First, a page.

Preparing for Vail’s Bravo! by listening |

Preparing for Vail’s Bravo! by listening

Chris Freudcfreud@vaildaily.comVail, CO Colorado
Special to the Daily/Ryan Donnell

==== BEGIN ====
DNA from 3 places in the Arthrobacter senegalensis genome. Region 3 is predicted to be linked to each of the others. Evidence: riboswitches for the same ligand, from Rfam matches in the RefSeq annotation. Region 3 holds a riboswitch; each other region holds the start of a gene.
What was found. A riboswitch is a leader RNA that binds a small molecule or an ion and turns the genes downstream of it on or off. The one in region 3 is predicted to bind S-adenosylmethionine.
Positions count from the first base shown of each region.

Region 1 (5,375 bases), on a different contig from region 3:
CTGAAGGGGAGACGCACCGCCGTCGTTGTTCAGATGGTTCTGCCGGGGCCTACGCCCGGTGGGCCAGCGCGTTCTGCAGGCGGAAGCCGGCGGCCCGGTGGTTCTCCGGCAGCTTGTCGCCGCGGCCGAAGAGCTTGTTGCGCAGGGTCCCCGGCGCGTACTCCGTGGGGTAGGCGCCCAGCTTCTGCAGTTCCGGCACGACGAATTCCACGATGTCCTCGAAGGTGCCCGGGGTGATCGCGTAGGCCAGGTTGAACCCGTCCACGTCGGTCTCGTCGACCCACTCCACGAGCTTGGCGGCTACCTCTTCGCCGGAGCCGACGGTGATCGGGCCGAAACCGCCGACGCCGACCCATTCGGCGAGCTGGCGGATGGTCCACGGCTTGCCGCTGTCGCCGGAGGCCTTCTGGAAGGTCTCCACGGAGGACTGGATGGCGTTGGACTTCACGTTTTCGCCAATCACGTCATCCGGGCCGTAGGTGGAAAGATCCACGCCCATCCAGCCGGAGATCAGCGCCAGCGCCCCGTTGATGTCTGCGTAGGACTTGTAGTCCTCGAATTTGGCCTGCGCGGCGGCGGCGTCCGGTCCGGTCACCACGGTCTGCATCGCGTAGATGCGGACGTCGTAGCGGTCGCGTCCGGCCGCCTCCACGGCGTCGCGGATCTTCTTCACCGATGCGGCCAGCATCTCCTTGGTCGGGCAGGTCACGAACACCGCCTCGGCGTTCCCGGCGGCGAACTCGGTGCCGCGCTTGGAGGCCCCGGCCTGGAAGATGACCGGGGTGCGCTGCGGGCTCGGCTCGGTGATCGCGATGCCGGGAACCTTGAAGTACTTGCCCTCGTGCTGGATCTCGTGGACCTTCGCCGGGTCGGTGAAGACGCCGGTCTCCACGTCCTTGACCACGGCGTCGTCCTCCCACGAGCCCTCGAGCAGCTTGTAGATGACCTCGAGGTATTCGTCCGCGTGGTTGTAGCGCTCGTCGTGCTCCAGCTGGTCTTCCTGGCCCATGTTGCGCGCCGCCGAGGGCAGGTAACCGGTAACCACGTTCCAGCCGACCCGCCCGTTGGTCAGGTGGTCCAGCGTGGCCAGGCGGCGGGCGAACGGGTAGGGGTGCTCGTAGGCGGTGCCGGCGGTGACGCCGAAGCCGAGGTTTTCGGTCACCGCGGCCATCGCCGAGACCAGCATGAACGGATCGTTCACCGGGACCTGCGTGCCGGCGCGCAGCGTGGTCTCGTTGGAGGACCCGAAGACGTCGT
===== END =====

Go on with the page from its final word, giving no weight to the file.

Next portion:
VAIL, Colorado – One of my favorite things about the Bravo! Vail Valley Music Festival?Sure, there are the concerts, the ability to see incredible musicians perform up close or soak in the scene from the lawn with friends.It’s also a very legitimate reason to go on an iTunes splurge. Hey, it’s my job. I have to be up with the music this year and every year. OK, so I’m totally addicted to iTunes after a childhood of rummaging through the racks for classical music at Tower Records. (Yes, kids, before the Internet, we went to things called record stores. And you have no idea what records are. Ugh.)But this brings up an important point. If you’re new to the world of classical music, it is helpful to listen to piece a few times before you hear it performed. And for those of us who think that all music went downhill after Copland, a new listen to an old favorite or simply a delightful excuse to add to your collection is a good thing.BarberIt is the centennial of the American composer’s birth, so there’s a lot of him this season. “The Adagio for String Orchestra” (July 2, Dallas Symphony Orchestra), you’ve heard and you know. But check out the download “Barber: Adagio, Violin Concerto,” a two-disc album of Leonard Slatkin and the St. Louis Symphony Orchestra. (Yes, I know they’re no longer discs, but old habits die hard.)This is good introductory portrait to Barber and includes all of his works you’ll be hearing at this year’s festival, including his violin concerto (June 30, Dallas) and “The School for Scandal Overture” (July 17, Philadelphia Orchestra).BeethovenDallas plays the Fifth on June 30 and the Ninth on July 7. As the compulsive listener I am, I’ve had all of the Beethoven’s symphonies since college, but …. iTunes has a classic recording “Beethoven Symphonies Nos. 5, 6 & 9” It’s Herbert von Karajan the Berlin Philharmonic, and you get the “Pastorale” (No. 6) as a bonus.We’re also hearing Jonathan Biss and the New York Philharmonic perform Beethoven’s Fourth Piano Concerto. Numerous options abound here. Old school is certainly from the “Great Performances” label with Leon Fleischer, George Szell and the Cleveland Symphony Orchestra. New school is Lang Lang recording with Christopher Eschenbach.Brahms This season, we have half of the Brahms’ symphonic cycle. The First Symphony is on July 14 with Philadelphia, while Dallas presents the Second on July 2. Do yourself a favor and get all four. Von Karajan and Berlin do the collection for $11.99 on iTunes. And yes, I’m a Von Karajan buff.DvorakHis Ninth, “The New Word” comes to the Ford Amphitheater July 10 with Philadelphia. Said orchestra released the Eighth and Ninth together in 1999.Gershwin”The Concerto in F for Piano and Orchestra” is July 11 with Philadelphia. Jean-Yves Thibaudet has a new recording which is making waves. There also a Bravo! alumni association version with Jon Nakamatsu, Jeff Tyzik and the Rochester Philharmonic out there.GriegThis is killing me. I downloaded a remastered version of Van Cliburn playing both Liszt piano concerti (No. 1, New York, July 30) and Grieg’s Piano Concerto (Philadelphia, July 16). I consider these to be the definitive recordings of these works and I can’t find it now. It seems to have disappeared on the Internets. Hmmm. If you can find it, get it.MendelssohnJuly 24 is a great concert with New York, whose highlights include Mendelssohn’s Violin Concerto. There are a lot of new recordings of this work (Anne-Sophie Mutter, Daniel Hope and Joshua Bell), but I go for Itzhak Perlman here. It’s a rousing album that also has Bruch’s Violin Concerto.ProkofievThe story of star crossed lovers hits the stage July 29 with New York. Led by former New York Philharmonic director Lorin Maazel, the Cleveland Philharmonic does the whole work with the Cleveland Orchestra back in 1973.RachmaninoffHis Second Symphony is July 25 (New York). While I’m a serious collector and usually buy the set of symphonies (Vladimir Ashkenazy), for those looking for a smaller dose, check out Andre Previn and the Royal Philharmonic.TchaikovskyThere is no shortage of recordings of Tchaikovsky’s Violin Concerto (Philadelphia, July 19). Gil Shamam, who will be here for this, has a recording with the Deutsche Grammaphone label. I’m partial to Olga Kern’s recording with Christopher Seaman and the Rochester Philharmonic, all of whom have been at Bravo! in years past.SibeliusThe New York Philharmonic opens with the Finn’s Second Symphony on July 23. Check out Esa-Peka Salonen and the Los Angeles Philharmonic in the Deutsche Grammaphone Concerts Series. Also download a version of “Finlandia” because I wouldn’t be surprised if this is the encore that night.Stravinsky”The Rite of Spring” (Philadelphia, July 9) definitely takes a few samplings. Old school is certainly from the “Bernstein Century” from Sony, “Stravinsky: Rite of Spring, Suite from ‘The Firebird.'” Marin Alsop, a Bravo! regular, also conducts the Baltimore Symphony Orchestra in a newer offering.For the serious listenerThe New York Philharmonic has a season subscription of live recordings on iTunes, and it is wonderful. Yes, it’s pricey at $149.99, but well-worth it given the downloads of program notes as well as audio commentary that’s included. By the way, we’re taking 30 concerts, so it comes out to $5 per “album.” My hope is that one of this year’s New York performances in Vail lands in this series.It is also Chopin’s bicentennial. Bravo! observes it with some selections at a chamber concert at the Vilar July 13, but please do get in the spirit. One of my favorite albums of all time is double-disc set of all three of his piano sonatas and his two books of Etudes played by Ashkenazy.And we’re one year from Mahler’s centennial. Start preparing now with an astounding set of live recordings by Maazel and the New York Philharmonic.When not getting his classical music groove on, Sports Editor Chris Freud can be reached at 970-748-2934 or